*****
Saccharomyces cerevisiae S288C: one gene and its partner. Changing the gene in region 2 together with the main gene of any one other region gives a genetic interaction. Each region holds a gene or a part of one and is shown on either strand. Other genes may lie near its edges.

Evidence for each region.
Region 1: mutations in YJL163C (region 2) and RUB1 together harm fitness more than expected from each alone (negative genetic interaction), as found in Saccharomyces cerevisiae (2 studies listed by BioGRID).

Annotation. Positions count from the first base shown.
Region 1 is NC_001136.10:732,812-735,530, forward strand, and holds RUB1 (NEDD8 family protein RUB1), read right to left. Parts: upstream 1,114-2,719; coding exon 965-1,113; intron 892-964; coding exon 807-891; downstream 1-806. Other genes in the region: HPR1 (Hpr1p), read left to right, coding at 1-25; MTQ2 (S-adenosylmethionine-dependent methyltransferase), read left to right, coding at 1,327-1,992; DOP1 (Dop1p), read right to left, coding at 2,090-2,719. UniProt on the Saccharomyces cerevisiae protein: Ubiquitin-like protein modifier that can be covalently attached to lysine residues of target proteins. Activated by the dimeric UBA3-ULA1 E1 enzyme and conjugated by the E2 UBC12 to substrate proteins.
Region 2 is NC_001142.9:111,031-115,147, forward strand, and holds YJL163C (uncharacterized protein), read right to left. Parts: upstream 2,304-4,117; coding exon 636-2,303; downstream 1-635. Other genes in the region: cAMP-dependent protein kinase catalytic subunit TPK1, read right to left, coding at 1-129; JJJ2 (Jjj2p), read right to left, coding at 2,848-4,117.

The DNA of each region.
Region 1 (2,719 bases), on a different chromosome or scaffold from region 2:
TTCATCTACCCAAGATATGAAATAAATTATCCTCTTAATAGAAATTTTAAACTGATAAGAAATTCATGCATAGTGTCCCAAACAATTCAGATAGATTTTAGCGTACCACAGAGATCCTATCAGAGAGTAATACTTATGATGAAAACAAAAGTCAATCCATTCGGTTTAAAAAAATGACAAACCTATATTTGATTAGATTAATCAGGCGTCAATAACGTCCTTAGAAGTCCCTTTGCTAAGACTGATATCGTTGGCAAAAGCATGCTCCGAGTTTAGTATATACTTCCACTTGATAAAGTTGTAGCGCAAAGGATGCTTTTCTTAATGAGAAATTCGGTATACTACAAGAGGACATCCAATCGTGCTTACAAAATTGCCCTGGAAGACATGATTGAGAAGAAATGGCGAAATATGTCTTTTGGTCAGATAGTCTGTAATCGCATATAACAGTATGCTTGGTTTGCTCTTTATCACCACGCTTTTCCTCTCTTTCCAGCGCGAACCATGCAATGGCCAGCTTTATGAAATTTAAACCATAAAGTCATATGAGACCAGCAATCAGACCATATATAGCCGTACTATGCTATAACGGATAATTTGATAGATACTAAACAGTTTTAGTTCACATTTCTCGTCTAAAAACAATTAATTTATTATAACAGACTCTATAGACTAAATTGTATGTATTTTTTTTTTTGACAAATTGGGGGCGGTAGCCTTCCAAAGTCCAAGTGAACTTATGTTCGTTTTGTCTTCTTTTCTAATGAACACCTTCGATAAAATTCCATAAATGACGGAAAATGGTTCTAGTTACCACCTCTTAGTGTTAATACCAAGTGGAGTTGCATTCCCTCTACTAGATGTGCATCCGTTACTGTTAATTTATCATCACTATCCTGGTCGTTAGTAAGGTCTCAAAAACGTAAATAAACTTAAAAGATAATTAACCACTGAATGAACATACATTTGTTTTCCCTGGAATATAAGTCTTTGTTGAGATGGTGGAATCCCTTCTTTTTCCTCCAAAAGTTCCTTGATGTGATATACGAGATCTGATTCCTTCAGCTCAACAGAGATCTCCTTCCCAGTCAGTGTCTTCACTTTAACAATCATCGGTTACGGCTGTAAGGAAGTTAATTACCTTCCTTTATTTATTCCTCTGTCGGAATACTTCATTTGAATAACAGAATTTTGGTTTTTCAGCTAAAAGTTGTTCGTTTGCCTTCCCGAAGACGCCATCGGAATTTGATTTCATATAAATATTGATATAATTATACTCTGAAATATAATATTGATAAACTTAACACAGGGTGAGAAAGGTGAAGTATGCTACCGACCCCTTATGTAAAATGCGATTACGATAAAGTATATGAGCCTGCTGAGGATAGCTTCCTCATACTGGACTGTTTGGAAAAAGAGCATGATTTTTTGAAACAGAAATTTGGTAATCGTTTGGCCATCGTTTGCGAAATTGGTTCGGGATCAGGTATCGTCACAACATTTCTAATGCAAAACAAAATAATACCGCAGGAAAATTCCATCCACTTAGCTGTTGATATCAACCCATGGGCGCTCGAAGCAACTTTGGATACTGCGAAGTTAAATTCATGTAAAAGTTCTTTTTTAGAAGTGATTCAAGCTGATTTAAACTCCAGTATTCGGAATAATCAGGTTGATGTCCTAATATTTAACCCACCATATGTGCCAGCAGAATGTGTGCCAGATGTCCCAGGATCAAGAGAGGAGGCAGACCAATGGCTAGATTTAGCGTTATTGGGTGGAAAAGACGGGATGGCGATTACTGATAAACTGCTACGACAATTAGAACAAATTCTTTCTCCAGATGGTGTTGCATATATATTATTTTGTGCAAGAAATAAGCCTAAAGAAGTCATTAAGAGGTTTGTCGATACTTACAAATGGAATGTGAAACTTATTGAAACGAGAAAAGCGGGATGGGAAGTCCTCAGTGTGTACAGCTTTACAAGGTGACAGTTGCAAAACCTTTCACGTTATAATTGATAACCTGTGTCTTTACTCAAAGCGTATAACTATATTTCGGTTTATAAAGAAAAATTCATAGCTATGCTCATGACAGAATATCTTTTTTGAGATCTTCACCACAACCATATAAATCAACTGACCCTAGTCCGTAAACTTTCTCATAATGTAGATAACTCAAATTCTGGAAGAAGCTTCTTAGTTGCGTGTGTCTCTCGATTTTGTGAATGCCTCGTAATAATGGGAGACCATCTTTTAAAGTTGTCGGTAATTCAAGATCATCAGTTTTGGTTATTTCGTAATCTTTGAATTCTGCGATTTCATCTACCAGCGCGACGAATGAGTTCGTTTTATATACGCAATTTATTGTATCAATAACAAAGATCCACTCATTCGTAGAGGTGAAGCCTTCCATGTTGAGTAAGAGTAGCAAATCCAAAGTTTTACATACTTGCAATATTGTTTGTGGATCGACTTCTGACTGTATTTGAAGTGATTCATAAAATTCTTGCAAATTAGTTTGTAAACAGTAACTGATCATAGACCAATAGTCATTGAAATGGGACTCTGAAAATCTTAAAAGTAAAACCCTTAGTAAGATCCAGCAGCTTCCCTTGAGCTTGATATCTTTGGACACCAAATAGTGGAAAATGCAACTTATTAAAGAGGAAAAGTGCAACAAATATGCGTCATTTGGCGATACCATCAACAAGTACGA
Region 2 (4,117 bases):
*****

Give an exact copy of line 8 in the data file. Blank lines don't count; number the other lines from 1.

Region 1 (2,719 bases), on a different chromosome or scaffold from region 2: